Friday Bread Basket 10/29/21
Pizzember Eve edition
Welcome to this week’s Wordloaf Friday Bread Basket, a roundup of links and items relating to bread, baking, and grain. This week’s email is a transitional one, moving from pan de muerto season into our 2nd annual month-long series of pizza-related content, aka Pizzember 2021.
But first, an announcement: The IACP Media + Cookbook Awards ceremony—for which Wordloaf was nominated in the ‘Newsletter’ category—was this past weekend, and, alas, we did not win. But really, just being nominated—after barely a year in operation, and as a one-man-band—was honor enough, and there is always next year.
The winner was Charlotte Druckman and her Essential Cookbooks newsletter, which is part of WaPo’s Voraciously. I’m a big fan of Charlotte and of her newsletter, and am more happy for her than I am sad we did not win.
But best of all? This is what Charlotte wrote on Twitter after the award was announced:
BEST CONSOLATION PRIZE EVAR!
Now onto our regularly-scheduled pizza/pan de muerto content.
A Related Tweet
I know I shared a couple of pan de muerto/Día De Los Muertos explainers last week, but there’s another one you should read as well, via Andrea Aliseda, a writer I love. Her piece, written for Shutterstock, explores the holiday and its history from her own personal vantagepoint as a Mexican-American:
But, my family didn’t have an altar, flowers, or even pictures of our ancestors, for that matter—save for two pencil portraits of my dad’s grandparents.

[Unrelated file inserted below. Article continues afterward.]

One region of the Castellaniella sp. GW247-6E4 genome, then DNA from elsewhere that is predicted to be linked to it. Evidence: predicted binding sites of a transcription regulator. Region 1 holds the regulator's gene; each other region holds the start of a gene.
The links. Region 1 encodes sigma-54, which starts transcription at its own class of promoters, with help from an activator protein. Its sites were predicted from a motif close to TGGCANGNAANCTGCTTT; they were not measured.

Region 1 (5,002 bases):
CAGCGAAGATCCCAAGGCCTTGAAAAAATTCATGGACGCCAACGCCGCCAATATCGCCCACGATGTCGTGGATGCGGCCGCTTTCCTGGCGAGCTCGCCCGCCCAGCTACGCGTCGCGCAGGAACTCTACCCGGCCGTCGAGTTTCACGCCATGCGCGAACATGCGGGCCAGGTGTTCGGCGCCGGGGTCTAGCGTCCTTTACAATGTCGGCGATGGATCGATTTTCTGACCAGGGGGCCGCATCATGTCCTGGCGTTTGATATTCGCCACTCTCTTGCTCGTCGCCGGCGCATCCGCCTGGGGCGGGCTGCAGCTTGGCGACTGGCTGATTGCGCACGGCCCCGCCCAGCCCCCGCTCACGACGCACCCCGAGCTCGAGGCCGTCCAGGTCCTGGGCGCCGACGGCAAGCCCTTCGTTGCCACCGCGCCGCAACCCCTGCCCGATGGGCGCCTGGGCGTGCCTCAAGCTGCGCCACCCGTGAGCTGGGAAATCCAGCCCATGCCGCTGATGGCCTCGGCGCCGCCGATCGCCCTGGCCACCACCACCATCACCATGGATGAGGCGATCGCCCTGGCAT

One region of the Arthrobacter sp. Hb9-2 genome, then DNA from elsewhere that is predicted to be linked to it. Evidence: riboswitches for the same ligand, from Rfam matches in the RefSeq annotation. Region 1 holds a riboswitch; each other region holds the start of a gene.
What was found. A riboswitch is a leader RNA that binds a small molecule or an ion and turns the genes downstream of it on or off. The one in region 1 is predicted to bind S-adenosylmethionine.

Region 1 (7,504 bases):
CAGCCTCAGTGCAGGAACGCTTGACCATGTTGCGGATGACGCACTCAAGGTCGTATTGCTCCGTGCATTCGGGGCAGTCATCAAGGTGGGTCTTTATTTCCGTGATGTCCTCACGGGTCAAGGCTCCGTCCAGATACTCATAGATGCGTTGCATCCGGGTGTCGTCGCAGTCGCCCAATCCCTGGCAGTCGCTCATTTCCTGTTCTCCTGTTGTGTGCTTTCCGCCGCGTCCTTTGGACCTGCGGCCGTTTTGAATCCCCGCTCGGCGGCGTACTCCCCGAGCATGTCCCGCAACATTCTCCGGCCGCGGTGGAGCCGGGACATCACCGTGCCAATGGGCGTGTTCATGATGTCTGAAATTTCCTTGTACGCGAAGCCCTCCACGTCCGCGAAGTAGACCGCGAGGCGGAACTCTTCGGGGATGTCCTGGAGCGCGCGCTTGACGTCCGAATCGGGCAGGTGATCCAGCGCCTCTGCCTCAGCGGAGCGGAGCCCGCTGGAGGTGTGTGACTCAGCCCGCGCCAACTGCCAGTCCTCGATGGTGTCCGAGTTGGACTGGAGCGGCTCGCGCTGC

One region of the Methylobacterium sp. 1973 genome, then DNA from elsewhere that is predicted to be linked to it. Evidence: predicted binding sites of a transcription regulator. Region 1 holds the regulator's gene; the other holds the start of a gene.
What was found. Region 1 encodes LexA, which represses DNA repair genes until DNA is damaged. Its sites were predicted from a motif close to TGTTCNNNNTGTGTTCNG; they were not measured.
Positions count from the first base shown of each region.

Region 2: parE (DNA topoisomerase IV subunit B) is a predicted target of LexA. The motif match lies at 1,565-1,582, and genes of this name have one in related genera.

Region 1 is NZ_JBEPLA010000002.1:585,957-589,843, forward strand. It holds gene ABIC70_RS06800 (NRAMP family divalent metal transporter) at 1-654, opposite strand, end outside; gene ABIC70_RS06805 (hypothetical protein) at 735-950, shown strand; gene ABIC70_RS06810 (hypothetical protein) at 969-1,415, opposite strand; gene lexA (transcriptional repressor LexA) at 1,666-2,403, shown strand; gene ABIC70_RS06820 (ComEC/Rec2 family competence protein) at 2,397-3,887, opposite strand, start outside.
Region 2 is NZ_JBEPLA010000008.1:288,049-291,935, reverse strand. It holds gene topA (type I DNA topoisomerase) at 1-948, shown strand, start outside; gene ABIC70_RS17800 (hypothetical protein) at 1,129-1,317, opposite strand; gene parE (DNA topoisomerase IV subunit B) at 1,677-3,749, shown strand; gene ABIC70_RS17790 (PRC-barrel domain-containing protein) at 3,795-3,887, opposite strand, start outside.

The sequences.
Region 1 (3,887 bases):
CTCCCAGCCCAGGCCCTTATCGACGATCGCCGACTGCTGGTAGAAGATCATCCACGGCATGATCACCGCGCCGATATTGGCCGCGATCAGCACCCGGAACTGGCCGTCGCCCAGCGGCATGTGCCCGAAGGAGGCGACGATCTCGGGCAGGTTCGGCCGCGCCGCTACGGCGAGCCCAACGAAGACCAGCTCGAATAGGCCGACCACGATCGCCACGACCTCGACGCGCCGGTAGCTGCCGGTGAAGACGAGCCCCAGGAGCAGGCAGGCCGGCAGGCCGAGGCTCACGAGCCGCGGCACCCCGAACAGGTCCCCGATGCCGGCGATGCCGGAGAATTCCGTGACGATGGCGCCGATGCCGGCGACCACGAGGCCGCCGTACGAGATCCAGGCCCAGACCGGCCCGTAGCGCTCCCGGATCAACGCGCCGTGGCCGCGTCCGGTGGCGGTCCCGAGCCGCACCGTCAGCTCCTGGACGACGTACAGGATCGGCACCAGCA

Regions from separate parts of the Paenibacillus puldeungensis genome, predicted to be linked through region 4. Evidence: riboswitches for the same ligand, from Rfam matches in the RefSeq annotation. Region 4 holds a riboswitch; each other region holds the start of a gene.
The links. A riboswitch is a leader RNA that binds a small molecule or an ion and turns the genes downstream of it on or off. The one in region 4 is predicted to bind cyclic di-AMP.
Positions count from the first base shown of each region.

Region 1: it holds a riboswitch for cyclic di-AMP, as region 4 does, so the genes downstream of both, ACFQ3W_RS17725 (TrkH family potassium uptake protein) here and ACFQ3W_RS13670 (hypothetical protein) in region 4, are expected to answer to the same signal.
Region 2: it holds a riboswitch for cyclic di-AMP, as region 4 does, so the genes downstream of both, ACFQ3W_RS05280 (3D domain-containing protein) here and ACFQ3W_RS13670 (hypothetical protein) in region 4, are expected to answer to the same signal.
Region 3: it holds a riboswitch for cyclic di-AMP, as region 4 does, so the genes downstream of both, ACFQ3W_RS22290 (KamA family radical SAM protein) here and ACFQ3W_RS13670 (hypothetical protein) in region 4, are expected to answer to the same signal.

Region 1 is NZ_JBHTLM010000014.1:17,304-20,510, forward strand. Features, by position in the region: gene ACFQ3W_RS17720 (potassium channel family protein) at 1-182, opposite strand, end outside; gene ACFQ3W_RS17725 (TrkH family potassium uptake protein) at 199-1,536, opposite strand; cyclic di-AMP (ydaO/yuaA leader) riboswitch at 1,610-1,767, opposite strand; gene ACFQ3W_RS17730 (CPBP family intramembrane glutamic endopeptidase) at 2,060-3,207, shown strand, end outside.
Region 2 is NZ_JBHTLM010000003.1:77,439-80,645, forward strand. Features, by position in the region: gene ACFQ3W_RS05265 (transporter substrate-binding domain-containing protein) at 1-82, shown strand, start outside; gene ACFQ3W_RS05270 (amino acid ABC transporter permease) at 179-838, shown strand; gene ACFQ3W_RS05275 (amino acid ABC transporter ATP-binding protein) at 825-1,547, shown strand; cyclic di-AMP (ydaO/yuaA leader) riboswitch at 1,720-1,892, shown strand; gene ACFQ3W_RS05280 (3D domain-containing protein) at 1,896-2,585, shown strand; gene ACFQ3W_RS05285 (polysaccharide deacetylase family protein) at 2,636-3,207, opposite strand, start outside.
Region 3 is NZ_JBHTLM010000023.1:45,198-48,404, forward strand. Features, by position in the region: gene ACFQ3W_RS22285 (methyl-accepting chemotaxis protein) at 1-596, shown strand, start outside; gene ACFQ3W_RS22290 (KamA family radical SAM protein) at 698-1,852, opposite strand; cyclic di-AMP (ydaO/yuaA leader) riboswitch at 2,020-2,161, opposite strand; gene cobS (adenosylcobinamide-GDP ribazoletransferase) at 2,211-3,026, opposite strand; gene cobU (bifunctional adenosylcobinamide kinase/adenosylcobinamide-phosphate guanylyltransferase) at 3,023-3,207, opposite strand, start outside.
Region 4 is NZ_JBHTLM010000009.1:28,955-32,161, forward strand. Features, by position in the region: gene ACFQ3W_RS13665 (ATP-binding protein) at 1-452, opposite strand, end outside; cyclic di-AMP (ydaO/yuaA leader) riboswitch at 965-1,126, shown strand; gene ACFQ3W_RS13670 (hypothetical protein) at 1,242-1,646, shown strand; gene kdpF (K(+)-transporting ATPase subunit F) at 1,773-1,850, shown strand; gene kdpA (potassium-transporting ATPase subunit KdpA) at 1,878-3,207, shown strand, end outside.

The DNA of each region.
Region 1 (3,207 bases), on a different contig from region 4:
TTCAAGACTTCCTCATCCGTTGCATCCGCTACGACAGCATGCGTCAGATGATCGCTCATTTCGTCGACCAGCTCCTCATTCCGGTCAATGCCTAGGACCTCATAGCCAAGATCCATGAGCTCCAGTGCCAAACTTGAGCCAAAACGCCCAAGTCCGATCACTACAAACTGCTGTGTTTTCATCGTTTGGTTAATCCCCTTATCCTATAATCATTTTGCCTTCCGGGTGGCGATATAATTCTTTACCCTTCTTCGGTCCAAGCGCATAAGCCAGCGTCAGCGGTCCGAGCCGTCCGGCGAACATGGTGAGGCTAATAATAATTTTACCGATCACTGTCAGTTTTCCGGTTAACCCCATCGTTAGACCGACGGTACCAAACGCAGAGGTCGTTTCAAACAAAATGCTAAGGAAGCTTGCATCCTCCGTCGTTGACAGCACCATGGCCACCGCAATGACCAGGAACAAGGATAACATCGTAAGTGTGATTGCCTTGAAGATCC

For the most part, we were far from and out of touch with our extended family in central Mexico. We didn’t know enough about our ancestors or even our distant recently-deceased relatives to really mourn them.
Of course, because nothing and no one in this life is promised, I now have a handful of close family members to grieve.
But, it wasn’t until I started learning about my great-great paternal grandparents, Herminia and Cleto, as part of my recent journey to reconnect with my Mexican heritage, that I found myself yearning to more actively remember and honor my dearly departed.
I love the Atticus pan de muerto recipe I shared last week, but as I said then, it is not the classic anise-scented pan dulce one that most people know. For that style of pdm, you can now go over to King Arthur Baking’s blog, where Rossi Anastopoulo just shared a beautiful-looking recipe from Pati Jinich (of PBS' Pati’s Mexican Table):
[I]n a craft baking industry that skews overwhelmingly white, and in a nation where the iconography of wheat seems etched into the amber waves of the Great Plains, Mr. Guerra is — gently, and with a smile — challenging the culture.
Black, Indigenous and other people of color are often marginalized in the baking community, said Mr. Guerra, but for him, baking is integral to his identity.
“The bread is ultimately who I am,” he said.
I’ve taken workshops with Don, and he’s a wonderful teacher and baker both, so it’s so great to see him get recognized.
Finally, There Is This Tweet
I obviously know less than Eric does about gluten-derived polypeptides, but he’s correct about one thing: Pizza is highly-addictive, which is why we devote a full month to it around here every year. I have a few things in mind already for next month, but if you have thoughts or requests, let me know in the comments below!
Have a peaceful, pizza-ful, and candy-filled Halloween weekend, see you all next week.